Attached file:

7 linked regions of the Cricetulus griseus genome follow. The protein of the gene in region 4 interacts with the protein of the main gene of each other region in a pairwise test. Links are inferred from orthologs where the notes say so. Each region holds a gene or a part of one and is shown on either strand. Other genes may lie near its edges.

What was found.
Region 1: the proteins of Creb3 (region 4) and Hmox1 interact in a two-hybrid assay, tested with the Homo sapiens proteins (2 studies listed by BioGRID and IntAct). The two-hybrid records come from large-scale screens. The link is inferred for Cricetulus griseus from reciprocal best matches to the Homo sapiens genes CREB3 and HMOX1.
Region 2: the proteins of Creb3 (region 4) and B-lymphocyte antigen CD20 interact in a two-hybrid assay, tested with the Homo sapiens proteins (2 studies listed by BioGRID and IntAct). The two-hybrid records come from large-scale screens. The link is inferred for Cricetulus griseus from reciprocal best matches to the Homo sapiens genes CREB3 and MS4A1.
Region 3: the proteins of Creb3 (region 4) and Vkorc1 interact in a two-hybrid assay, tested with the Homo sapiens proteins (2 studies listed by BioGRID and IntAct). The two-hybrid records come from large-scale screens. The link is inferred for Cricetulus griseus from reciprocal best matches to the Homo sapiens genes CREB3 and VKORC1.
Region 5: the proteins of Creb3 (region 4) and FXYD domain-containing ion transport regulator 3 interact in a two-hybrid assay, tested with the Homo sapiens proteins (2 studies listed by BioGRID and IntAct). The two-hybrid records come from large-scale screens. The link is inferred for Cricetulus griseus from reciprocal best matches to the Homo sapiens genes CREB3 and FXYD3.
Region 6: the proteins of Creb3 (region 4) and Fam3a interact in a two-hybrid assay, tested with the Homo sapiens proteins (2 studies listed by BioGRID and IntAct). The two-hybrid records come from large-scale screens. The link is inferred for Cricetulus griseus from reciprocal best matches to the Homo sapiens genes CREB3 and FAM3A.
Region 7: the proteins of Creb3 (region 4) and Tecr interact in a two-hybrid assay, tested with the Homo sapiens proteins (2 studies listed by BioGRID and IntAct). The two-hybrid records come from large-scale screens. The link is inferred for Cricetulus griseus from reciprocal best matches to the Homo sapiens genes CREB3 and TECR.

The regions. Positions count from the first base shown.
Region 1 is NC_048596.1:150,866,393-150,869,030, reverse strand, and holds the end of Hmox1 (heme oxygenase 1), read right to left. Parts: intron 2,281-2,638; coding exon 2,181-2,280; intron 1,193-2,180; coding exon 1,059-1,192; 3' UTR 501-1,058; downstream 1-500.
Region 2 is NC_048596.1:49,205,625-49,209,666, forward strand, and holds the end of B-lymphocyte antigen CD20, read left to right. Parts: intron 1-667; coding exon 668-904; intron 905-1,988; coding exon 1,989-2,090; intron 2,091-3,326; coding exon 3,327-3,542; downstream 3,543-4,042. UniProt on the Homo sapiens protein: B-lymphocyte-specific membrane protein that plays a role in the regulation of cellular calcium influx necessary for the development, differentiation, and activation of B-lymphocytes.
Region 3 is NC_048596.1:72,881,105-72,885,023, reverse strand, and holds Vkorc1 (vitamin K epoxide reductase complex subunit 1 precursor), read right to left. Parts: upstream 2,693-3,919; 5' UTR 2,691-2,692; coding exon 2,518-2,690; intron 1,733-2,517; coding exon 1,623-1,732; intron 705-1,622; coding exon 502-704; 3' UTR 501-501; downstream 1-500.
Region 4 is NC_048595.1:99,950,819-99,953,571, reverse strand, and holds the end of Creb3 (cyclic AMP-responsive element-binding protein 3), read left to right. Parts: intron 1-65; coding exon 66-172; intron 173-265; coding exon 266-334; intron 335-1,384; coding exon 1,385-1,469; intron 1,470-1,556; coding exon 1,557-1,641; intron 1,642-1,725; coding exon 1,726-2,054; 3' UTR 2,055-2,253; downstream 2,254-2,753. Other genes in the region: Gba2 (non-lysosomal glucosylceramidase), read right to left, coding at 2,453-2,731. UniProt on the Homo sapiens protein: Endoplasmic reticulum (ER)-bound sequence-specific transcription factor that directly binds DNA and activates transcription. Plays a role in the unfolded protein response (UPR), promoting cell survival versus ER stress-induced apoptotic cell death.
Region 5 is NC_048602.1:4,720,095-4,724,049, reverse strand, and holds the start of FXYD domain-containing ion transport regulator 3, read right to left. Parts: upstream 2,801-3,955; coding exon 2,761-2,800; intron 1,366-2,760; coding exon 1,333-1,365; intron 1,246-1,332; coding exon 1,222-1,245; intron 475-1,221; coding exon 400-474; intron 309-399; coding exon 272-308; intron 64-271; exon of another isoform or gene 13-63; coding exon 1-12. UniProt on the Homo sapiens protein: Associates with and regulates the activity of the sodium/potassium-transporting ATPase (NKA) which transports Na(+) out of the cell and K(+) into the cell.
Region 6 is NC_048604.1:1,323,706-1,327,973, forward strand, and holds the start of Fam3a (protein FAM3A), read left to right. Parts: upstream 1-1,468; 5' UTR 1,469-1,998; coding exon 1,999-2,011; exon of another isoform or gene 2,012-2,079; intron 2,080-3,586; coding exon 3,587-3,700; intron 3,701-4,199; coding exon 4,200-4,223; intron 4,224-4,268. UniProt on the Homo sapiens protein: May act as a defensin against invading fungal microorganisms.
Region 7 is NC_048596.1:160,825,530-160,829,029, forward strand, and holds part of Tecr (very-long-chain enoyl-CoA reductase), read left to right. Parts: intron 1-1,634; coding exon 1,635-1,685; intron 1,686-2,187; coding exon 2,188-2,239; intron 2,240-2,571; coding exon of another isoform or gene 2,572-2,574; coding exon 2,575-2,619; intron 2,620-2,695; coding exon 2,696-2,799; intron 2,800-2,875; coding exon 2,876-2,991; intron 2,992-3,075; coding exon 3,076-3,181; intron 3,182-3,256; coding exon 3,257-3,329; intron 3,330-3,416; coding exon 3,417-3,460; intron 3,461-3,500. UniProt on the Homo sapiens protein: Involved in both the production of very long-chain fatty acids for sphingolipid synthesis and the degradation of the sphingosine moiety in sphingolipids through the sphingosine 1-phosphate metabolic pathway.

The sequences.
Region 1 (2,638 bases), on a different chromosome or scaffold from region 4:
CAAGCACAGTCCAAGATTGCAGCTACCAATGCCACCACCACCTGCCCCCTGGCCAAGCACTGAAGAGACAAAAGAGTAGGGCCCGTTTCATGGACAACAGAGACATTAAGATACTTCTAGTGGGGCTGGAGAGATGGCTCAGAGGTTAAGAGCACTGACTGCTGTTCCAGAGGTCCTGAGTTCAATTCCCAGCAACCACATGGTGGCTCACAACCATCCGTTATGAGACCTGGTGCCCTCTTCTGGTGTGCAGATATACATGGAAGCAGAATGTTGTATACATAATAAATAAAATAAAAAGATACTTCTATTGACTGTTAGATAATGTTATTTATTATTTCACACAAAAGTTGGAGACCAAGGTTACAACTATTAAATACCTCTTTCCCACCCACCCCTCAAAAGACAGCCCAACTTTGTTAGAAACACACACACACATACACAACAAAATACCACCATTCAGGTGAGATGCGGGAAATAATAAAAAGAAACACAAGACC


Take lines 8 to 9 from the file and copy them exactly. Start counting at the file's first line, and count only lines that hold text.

Region 7: the proteins of Creb3 (region 4) and Tecr interact in a two-hybrid assay, tested with the Homo sapiens proteins (2 studies listed by BioGRID and IntAct). The two-hybrid records come from large-scale screens. The link is inferred for Cricetulus griseus from reciprocal best matches to the Homo sapiens genes CREB3 and TECR.

The regions. Positions count from the first base shown.